Radiocentre wants consumers properly protected
Radiocentre is launching a new campaign to create a more effective approach to protecting and informing consumers in financial, motoring and retail advertising.
The industry body for commercial radio has announced that it will work closely with consumer organisations, European regulators, UK Government, advertisers, agencies and other industry bodies, to find an alternative and better way to protect consumers than the current on-air warnings. Radiocentre says current radio advertising regulation imposed by European law and enacted by the UK Government, results in barely comprehensible, garbled warnings on advertisements which baffle listeners.
According to recent research commissioned by Radiocentre, over 40% of listeners said they mostly ignored Terms and Conditions (Ts&Cs), read out at the end of advertisements, but they were three times more likely to recall critical information when they heard shorter, more concise Ts&Cs. Furthermore 70% would prefer to read the Ts&Cs in their own time on a website and 58% of consumers believe that Ts&Cs are there to protect the advertiser.
Radiocentre CEO Siobhan Kenny said: “We strive for quality broadcasting in everything we do – including advertisements. Our listeners trust what they hear on commercial radio, both on the editorial and commercial side. We want to ensure that listeners are properly informed and not left in the dark or just annoyed by adverts on our stations. Therefore we propose to work with regulators in Brussels and in the UK to help achieve the goal we all want – better informed consumers, equipped with information they need about products they may want to buy.”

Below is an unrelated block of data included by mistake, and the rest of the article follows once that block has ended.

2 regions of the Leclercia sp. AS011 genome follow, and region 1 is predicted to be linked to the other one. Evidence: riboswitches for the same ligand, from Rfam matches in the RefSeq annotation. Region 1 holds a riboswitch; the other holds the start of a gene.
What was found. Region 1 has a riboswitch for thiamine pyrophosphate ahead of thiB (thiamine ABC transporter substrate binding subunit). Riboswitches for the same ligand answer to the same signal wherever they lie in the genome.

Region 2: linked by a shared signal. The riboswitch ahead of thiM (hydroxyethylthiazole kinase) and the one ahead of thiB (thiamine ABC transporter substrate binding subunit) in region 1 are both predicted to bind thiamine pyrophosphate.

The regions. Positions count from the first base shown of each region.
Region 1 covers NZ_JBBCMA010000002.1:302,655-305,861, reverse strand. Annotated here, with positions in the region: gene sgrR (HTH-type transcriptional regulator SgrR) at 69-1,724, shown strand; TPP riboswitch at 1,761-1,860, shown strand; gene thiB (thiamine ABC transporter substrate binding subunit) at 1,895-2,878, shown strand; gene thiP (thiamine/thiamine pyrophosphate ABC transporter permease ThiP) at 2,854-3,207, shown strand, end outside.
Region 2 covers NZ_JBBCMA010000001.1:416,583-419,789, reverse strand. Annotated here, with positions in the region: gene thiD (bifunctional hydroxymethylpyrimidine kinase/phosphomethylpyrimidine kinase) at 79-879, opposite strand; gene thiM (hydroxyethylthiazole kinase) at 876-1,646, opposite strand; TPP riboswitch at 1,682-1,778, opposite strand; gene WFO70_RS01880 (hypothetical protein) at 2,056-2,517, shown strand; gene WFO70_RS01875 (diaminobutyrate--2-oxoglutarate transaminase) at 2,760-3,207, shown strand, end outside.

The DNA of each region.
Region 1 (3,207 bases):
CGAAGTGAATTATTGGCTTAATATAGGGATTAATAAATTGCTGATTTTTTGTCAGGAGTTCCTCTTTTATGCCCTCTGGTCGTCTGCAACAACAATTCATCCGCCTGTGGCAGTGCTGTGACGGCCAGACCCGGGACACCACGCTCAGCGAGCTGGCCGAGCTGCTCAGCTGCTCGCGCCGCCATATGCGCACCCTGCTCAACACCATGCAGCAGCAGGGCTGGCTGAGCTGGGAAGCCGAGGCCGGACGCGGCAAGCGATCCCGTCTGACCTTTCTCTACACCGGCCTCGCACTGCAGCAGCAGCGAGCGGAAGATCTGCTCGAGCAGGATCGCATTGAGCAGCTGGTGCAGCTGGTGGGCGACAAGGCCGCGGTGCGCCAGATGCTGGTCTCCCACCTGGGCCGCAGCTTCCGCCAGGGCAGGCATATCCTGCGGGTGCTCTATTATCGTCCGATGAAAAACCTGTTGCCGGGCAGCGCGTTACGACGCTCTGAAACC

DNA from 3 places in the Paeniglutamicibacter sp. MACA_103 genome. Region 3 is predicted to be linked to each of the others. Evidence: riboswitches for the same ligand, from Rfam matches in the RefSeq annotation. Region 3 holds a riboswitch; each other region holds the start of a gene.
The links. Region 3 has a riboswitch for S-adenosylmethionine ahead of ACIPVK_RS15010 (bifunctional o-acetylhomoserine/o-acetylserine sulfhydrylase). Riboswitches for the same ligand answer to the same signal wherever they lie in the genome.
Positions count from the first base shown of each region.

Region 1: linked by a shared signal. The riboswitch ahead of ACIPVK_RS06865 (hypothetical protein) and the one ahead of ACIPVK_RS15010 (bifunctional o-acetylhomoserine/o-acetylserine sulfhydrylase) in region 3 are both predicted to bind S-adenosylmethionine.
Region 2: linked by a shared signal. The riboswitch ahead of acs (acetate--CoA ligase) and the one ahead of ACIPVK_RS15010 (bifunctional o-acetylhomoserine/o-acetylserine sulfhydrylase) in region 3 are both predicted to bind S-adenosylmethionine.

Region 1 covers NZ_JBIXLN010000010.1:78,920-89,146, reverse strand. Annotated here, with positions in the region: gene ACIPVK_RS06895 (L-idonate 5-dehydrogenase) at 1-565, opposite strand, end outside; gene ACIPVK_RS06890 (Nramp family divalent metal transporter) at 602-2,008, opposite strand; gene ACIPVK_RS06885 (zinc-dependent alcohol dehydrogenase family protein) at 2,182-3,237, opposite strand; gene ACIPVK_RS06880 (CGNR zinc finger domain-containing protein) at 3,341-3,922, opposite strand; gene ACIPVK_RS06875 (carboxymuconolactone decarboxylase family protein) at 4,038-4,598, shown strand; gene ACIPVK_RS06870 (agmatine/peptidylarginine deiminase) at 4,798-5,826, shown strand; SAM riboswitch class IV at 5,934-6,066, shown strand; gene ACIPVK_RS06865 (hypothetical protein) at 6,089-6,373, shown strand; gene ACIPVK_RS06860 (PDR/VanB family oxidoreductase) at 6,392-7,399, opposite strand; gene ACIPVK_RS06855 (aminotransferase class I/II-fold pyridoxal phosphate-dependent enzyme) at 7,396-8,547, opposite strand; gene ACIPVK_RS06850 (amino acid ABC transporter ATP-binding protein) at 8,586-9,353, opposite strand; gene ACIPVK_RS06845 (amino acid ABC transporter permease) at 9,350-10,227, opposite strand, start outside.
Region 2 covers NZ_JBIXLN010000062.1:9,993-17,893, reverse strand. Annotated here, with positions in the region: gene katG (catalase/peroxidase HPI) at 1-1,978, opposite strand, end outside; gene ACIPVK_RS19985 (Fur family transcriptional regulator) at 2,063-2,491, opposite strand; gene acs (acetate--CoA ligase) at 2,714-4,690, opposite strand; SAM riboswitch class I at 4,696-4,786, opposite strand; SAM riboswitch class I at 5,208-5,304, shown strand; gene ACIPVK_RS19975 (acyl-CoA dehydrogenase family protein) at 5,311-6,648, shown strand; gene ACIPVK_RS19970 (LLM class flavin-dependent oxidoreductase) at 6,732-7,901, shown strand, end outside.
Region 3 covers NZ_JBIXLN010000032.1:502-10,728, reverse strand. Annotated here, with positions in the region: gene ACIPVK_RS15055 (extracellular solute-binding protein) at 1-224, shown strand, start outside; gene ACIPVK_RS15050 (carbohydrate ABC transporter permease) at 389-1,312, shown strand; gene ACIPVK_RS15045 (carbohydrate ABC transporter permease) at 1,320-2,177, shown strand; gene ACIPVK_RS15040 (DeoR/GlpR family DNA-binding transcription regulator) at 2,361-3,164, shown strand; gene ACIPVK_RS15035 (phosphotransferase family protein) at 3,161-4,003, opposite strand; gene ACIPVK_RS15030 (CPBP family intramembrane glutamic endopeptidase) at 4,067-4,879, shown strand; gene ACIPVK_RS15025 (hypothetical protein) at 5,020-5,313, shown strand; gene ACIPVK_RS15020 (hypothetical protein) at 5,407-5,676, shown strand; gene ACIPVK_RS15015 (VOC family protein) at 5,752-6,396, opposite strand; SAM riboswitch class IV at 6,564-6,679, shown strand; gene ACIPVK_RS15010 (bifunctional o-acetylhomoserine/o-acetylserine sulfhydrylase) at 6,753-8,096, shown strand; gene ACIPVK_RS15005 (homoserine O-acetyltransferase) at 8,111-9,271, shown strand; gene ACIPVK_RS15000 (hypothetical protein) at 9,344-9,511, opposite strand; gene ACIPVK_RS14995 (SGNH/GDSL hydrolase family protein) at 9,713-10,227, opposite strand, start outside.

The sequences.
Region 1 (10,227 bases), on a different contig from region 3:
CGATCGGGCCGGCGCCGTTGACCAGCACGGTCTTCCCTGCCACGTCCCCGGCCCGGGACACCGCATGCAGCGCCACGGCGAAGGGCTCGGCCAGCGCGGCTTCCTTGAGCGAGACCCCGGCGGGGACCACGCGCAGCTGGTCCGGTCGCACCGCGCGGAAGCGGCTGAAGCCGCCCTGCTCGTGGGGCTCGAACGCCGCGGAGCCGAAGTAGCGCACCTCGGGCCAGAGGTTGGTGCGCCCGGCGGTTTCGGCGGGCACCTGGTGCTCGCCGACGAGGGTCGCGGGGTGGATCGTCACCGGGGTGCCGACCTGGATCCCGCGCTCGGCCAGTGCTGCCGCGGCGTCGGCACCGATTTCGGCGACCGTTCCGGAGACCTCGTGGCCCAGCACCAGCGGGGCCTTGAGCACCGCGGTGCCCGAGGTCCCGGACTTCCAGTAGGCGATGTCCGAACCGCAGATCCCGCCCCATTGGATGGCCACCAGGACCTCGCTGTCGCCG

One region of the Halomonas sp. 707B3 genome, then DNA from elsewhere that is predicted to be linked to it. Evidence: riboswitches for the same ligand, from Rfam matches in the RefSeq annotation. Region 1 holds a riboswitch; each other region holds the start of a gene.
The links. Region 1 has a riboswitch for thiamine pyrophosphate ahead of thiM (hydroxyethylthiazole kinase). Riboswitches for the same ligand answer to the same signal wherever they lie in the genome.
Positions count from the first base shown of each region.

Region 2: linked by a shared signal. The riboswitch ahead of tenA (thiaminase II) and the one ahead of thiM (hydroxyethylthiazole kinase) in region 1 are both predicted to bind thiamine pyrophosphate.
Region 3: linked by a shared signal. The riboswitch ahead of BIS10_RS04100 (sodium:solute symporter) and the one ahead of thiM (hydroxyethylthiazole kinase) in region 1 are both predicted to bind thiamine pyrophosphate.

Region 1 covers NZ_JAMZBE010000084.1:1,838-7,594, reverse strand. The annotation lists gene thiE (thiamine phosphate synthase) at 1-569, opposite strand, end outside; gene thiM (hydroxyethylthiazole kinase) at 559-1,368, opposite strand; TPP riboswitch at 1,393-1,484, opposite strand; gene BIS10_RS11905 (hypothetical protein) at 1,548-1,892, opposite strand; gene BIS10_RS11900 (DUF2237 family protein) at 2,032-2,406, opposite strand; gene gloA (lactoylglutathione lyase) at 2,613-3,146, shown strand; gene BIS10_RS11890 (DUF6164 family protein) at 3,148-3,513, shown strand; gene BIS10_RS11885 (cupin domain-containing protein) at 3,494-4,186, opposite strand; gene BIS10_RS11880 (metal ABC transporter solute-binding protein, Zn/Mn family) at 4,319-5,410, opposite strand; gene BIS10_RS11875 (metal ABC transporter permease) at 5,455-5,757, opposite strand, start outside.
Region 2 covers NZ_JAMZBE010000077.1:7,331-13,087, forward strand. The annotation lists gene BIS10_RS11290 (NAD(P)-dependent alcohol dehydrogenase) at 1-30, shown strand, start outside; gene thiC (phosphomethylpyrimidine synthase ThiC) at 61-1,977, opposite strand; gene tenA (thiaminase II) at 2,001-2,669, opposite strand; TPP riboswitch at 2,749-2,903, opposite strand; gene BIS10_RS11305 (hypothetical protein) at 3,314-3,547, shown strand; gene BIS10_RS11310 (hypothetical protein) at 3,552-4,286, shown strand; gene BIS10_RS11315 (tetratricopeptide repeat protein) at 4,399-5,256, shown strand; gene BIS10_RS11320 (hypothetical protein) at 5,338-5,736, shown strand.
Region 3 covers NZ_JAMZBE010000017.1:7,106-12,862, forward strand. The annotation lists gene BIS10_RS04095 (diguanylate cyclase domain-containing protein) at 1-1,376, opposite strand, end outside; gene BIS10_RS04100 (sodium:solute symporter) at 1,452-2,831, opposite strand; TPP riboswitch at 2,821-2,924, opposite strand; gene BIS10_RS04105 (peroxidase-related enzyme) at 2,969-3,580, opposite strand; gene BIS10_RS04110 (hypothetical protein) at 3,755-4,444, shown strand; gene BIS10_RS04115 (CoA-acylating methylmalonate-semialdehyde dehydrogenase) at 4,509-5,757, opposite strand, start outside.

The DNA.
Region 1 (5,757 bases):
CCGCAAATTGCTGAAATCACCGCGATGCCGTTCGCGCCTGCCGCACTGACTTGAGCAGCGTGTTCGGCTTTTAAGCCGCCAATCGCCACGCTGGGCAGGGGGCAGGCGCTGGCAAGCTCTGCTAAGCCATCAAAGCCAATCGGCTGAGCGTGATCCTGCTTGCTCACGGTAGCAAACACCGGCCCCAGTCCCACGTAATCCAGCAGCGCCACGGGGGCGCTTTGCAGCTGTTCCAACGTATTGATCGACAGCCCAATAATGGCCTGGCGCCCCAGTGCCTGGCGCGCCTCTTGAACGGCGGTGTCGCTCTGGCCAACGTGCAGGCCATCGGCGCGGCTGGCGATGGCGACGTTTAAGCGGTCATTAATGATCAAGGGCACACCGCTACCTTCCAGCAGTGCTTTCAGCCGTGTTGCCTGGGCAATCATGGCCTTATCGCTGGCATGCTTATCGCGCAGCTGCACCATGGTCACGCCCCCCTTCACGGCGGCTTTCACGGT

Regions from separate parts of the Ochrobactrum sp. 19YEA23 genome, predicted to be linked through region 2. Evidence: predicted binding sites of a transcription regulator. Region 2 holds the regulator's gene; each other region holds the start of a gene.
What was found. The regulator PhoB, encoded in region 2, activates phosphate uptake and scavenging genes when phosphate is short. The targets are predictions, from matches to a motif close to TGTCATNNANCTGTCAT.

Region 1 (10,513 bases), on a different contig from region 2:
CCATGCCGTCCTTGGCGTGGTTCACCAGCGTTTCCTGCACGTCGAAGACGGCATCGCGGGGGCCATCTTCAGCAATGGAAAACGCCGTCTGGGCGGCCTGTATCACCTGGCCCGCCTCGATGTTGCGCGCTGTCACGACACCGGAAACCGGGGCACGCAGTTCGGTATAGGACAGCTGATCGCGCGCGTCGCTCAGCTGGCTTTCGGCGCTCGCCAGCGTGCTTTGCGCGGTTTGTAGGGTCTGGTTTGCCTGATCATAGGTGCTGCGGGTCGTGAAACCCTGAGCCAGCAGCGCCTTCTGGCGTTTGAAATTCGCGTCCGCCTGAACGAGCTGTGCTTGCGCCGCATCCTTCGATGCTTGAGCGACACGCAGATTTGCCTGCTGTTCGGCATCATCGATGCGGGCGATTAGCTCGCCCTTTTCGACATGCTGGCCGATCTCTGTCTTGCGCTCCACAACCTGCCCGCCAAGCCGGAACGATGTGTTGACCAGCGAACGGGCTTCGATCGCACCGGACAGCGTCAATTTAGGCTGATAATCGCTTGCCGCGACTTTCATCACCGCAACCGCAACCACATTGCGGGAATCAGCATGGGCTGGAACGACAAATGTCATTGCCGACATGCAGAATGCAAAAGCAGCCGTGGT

The UK financial regulator, the Financial Conduct Authority (FCA) recently worked successfully with the industry on payday loans, resulting in a plain English warning with no lengthy legal jargon. But the EU Consumer Credit Directive which is behind the most complex and lengthy health warnings is highly prescriptive, including the necessity to include a full representative example where an ad refers to an interest rate or any figures relating to the cost of credit. These are the warnings which cause most confusion and annoyance to consumers.
In addition, Radiocentre is set to launch an advertising Trust Mark for radio advertising so that consumers can be reassured that all advertisements in categories which are likely to cause concern (eg financial, medical, alcohol) which they hear on their radio are compliant with the UK Code of Broadcast Advertising (BCAP) and have been approved by Radiocentre Clearance. This acts as a badge of quality for radio stations, advertisers and their agencies.